Sexual assault prevention: moving beyond awareness

Approximately 10 members from the 628th Civil Engineer Squadron placed teal Sexual Assault Prevention and Response awareness ribbons on light posts at Joint Base Charleston Air Base's front and back gates March 31, 2015. The 628th Air Base Wing declared the month of April 2015 as Sexual Assault Awareness Month for Team Charleston. The teal ribbons symbolize the start of SAAM.  (U.S. Air Force photo by Senior Airman Christopher Reel)

April is Sexual Assault Awareness and Prevention Month for the Department of Defense. Eliminate sexual assault. Know your part. Do your part. (U.S. Air Force photo by Senior Airman Christopher Reel)

WASHINGTON --  Every April since 2001, the nation has focused its attention on sexual assault awareness and the impact this crime has on those who have experienced it. This year, the Department of Defense deliberately renamed the annual effort Sexual Assault Awareness and PREVENTION Month. I want to take this opportunity to share with you how the Air Force is focusing on prevention of this crime - stopping it before it takes place.

This year, we kicked off the new year with a weeklong prevention summit that brought together experts in the sexual assault prevention field with Airmen from across the force -- active, Guard, Reserve, civilian, officer and enlisted. Our goals were to better understand sexual assault and determine how to put prevention into action in the Air Force.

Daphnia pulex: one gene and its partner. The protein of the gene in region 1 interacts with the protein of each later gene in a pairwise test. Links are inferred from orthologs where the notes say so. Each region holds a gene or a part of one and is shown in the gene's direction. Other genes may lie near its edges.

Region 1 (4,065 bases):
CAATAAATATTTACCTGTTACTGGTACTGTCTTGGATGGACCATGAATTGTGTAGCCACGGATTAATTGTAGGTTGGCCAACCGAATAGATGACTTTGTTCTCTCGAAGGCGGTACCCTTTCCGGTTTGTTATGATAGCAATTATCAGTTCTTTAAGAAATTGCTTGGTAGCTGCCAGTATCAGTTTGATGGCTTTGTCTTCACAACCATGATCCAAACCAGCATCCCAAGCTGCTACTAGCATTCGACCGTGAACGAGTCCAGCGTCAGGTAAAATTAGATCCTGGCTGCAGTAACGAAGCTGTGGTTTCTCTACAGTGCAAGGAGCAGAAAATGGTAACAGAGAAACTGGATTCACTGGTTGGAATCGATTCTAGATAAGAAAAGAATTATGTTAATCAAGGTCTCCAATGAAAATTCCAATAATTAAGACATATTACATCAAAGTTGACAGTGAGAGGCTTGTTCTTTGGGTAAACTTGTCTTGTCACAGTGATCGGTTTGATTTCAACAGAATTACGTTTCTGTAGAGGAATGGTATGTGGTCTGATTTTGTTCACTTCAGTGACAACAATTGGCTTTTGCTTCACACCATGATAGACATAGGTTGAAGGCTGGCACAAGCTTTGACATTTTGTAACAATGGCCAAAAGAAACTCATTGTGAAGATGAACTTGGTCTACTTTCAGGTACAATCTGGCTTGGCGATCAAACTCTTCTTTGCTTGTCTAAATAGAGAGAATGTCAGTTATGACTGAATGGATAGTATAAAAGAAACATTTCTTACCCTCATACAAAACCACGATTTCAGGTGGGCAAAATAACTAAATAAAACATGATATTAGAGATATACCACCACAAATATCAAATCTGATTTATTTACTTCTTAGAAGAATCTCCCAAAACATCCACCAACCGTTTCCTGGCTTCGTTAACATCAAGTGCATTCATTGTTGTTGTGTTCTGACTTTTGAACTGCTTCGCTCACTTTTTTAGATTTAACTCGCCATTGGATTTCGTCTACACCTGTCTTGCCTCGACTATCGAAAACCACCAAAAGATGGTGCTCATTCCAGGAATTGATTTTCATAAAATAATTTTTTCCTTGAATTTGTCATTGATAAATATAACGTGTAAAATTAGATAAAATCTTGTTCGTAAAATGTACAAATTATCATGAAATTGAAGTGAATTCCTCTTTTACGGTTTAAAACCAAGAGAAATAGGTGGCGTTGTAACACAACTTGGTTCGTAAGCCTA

So, what did we learn? Most importantly, we learned that sexual assault can be prevented. Effective sexual assault prevention strategies focus on preventing perpetration because that is the only guaranteed way to stop the violence. Raising awareness about sexual assault is an important first step towards prevention; but awareness alone will not create the individual or societal changes needed to stop sexual assault.

Based on decades of prevention science, we know that prevention of sexual assault involves addressing factors that put individuals at risk for perpetrating sexual assault. Some prevention approaches teach skills to change attitudes or behaviors that are associated with assault. Other approaches equip bystanders with the skills to spot and intervene in high risk situations or to speak out against language and practices that create a culture which tolerates or promotes sexual assault.

Strategies that simply raise awareness foster understanding of sexual assault without providing tools to take action. Tools for changing behaviors, relationships, and our culture are key to making every Airman a change agent and to creating a force free from assault.

The prevention summit culminated with Airmen's recommendations to prevent sexual assault. We are working hard to build programs across the Air Force based on these recommendations. In the meantime, I challenge every Airman to move beyond mere awareness and equip yourselves, your co-workers, your subordinates, and everyone in your sphere of influence, with the tools we all need to prevent sexual assault.